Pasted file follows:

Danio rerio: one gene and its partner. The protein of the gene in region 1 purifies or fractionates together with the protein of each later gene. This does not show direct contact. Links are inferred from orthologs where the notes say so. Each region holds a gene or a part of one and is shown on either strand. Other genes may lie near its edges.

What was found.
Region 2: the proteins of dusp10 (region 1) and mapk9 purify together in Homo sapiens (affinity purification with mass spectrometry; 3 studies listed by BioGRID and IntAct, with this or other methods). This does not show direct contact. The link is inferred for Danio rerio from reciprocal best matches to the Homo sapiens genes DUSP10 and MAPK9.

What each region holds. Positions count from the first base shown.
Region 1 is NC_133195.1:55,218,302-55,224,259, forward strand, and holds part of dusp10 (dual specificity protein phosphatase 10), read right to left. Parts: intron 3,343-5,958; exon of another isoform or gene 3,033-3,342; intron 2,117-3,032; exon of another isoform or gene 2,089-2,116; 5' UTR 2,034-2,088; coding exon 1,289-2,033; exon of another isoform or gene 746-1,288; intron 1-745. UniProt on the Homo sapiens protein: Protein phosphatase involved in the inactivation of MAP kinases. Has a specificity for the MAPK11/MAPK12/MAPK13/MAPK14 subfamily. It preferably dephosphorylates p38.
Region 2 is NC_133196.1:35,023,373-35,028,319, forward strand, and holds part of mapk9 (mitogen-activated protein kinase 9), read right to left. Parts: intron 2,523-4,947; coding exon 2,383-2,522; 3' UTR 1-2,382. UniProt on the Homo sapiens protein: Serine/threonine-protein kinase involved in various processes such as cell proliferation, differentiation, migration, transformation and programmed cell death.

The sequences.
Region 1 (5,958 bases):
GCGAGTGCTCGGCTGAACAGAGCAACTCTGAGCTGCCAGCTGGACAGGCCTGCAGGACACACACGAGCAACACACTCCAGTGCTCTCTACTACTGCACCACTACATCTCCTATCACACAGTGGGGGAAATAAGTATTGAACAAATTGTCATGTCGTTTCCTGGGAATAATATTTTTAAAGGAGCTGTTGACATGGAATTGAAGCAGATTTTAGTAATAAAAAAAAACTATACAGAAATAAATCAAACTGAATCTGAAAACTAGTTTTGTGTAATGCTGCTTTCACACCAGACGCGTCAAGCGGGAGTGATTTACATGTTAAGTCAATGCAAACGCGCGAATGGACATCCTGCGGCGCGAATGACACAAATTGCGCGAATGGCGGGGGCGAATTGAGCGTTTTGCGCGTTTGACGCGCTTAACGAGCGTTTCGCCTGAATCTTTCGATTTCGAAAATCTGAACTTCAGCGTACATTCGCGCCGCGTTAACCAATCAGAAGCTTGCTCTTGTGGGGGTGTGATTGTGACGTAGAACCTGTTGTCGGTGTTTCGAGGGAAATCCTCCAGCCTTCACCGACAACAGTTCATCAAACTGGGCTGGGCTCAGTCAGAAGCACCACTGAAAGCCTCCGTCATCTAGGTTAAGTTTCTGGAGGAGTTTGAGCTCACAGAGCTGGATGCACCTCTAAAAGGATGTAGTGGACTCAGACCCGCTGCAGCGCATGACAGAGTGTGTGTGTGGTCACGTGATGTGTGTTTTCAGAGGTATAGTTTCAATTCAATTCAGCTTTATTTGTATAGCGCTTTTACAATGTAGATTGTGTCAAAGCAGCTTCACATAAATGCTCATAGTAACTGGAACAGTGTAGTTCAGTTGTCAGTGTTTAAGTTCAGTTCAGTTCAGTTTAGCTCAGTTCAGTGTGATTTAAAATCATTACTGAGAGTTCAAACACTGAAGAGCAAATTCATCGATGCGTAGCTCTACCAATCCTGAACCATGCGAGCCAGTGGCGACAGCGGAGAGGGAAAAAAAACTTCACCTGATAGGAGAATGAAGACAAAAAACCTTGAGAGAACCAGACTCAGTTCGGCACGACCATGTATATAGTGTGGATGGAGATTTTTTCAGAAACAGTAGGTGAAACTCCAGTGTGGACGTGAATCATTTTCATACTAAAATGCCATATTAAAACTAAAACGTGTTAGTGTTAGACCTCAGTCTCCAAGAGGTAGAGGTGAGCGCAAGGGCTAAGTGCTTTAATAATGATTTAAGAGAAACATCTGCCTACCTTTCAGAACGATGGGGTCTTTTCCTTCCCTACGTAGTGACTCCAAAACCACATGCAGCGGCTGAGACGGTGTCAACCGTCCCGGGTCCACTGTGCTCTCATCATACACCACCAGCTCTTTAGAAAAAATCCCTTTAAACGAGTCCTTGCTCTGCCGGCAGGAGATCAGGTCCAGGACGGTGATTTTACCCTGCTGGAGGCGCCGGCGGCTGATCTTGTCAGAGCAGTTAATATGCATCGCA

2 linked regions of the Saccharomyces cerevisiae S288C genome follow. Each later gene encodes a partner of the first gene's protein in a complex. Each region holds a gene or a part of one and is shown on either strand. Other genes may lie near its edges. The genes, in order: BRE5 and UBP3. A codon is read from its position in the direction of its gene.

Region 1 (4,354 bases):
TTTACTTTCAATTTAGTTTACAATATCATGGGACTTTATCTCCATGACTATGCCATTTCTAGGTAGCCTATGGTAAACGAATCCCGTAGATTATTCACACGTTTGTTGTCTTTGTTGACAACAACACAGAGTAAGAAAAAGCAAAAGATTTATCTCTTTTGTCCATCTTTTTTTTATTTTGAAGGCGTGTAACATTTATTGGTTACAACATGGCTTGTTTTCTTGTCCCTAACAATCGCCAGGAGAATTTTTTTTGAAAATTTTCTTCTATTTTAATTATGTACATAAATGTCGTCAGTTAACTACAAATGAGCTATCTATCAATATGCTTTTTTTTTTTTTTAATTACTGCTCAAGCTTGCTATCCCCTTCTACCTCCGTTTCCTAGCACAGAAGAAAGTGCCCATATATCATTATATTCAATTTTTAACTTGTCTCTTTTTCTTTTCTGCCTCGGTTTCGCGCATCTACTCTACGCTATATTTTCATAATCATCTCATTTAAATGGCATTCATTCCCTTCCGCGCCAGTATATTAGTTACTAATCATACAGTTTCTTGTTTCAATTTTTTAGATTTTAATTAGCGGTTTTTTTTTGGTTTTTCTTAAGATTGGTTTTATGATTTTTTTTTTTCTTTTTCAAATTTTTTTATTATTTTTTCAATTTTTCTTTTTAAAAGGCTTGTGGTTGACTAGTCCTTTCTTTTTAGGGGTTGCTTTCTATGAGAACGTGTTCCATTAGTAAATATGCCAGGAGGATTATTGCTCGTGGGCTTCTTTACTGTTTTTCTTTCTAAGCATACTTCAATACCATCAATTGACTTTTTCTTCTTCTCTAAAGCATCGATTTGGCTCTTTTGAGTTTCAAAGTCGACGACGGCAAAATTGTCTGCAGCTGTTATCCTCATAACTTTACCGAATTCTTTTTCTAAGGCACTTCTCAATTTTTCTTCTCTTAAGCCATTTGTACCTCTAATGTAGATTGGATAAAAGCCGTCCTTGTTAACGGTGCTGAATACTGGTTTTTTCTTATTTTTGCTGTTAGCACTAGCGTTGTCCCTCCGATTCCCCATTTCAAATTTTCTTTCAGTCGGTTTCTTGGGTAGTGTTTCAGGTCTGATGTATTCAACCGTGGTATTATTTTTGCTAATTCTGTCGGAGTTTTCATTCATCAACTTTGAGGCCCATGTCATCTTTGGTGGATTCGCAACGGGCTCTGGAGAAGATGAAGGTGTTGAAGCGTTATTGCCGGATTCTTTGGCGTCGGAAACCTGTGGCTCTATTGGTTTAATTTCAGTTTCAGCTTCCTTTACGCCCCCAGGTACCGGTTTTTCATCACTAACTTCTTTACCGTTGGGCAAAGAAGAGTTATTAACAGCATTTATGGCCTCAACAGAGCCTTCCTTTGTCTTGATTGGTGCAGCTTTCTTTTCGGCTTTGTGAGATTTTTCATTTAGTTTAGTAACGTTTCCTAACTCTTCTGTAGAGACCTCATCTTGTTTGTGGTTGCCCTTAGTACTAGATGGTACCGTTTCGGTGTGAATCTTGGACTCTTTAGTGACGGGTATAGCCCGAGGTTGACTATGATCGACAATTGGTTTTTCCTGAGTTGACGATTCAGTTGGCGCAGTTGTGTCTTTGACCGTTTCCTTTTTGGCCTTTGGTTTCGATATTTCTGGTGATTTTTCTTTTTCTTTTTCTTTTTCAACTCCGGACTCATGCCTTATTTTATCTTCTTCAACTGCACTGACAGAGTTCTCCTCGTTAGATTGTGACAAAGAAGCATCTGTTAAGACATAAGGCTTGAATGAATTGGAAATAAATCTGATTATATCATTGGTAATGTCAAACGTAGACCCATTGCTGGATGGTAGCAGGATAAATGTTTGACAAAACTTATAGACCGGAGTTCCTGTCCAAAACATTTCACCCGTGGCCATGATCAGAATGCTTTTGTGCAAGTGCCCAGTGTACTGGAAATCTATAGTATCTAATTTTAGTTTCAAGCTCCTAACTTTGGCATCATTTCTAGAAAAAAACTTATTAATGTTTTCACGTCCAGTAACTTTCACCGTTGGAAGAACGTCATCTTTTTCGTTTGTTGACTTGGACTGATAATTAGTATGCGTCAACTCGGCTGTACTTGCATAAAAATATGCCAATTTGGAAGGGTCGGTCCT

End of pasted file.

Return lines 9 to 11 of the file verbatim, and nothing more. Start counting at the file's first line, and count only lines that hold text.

GCGAGTGCTCGGCTGAACAGAGCAACTCTGAGCTGCCAGCTGGACAGGCCTGCAGGACACACACGAGCAACACACTCCAGTGCTCTCTACTACTGCACCACTACATCTCCTATCACACAGTGGGGGAAATAAGTATTGAACAAATTGTCATGTCGTTTCCTGGGAATAATATTTTTAAAGGAGCTGTTGACATGGAATTGAAGCAGATTTTAGTAATAAAAAAAAACTATACAGAAATAAATCAAACTGAATCTGAAAACTAGTTTTGTGTAATGCTGCTTTCACACCAGACGCGTCAAGCGGGAGTGATTTACATGTTAAGTCAATGCAAACGCGCGAATGGACATCCTGCGGCGCGAATGACACAAATTGCGCGAATGGCGGGGGCGAATTGAGCGTTTTGCGCGTTTGACGCGCTTAACGAGCGTTTCGCCTGAATCTTTCGATTTCGAAAATCTGAACTTCAGCGTACATTCGCGCCGCGTTAACCAATCAGAAGCTTGCTCTTGTGGGGGTGTGATTGTGACGTAGAACCTGTTGTCGGTGTTTCGAGGGAAATCCTCCAGCCTTCACCGACAACAGTTCATCAAACTGGGCTGGGCTCAGTCAGAAGCACCACTGAAAGCCTCCGTCATCTAGGTTAAGTTTCTGGAGGAGTTTGAGCTCACAGAGCTGGATGCACCTCTAAAAGGATGTAGTGGACTCAGACCCGCTGCAGCGCATGACAGAGTGTGTGTGTGGTCACGTGATGTGTGTTTTCAGAGGTATAGTTTCAATTCAATTCAGCTTTATTTGTATAGCGCTTTTACAATGTAGATTGTGTCAAAGCAGCTTCACATAAATGCTCATAGTAACTGGAACAGTGTAGTTCAGTTGTCAGTGTTTAAGTTCAGTTCAGTTCAGTTTAGCTCAGTTCAGTGTGATTTAAAATCATTACTGAGAGTTCAAACACTGAAGAGCAAATTCATCGATGCGTAGCTCTACCAATCCTGAACCATGCGAGCCAGTGGCGACAGCGGAGAGGGAAAAAAAACTTCACCTGATAGGAGAATGAAGACAAAAAACCTTGAGAGAACCAGACTCAGTTCGGCACGACCATGTATATAGTGTGGATGGAGATTTTTTCAGAAACAGTAGGTGAAACTCCAGTGTGGACGTGAATCATTTTCATACTAAAATGCCATATTAAAACTAAAACGTGTTAGTGTTAGACCTCAGTCTCCAAGAGGTAGAGGTGAGCGCAAGGGCTAAGTGCTTTAATAATGATTTAAGAGAAACATCTGCCTACCTTTCAGAACGATGGGGTCTTTTCCTTCCCTACGTAGTGACTCCAAAACCACATGCAGCGGCTGAGACGGTGTCAACCGTCCCGGGTCCACTGTGCTCTCATCATACACCACCAGCTCTTTAGAAAAAATCCCTTTAAACGAGTCCTTGCTCTGCCGGCAGGAGATCAGGTCCAGGACGGTGATTTTACCCTGCTGGAGGCGCCGGCGGCTGATCTTGTCAGAGCAGTTAATATGCATCGCA

2 linked regions of the Saccharomyces cerevisiae S288C genome follow. Each later gene encodes a partner of the first gene's protein in a complex. Each region holds a gene or a part of one and is shown on either strand. Other genes may lie near its edges. The genes, in order: BRE5 and UBP3. A codon is read from its position in the direction of its gene.

Region 1 (4,354 bases):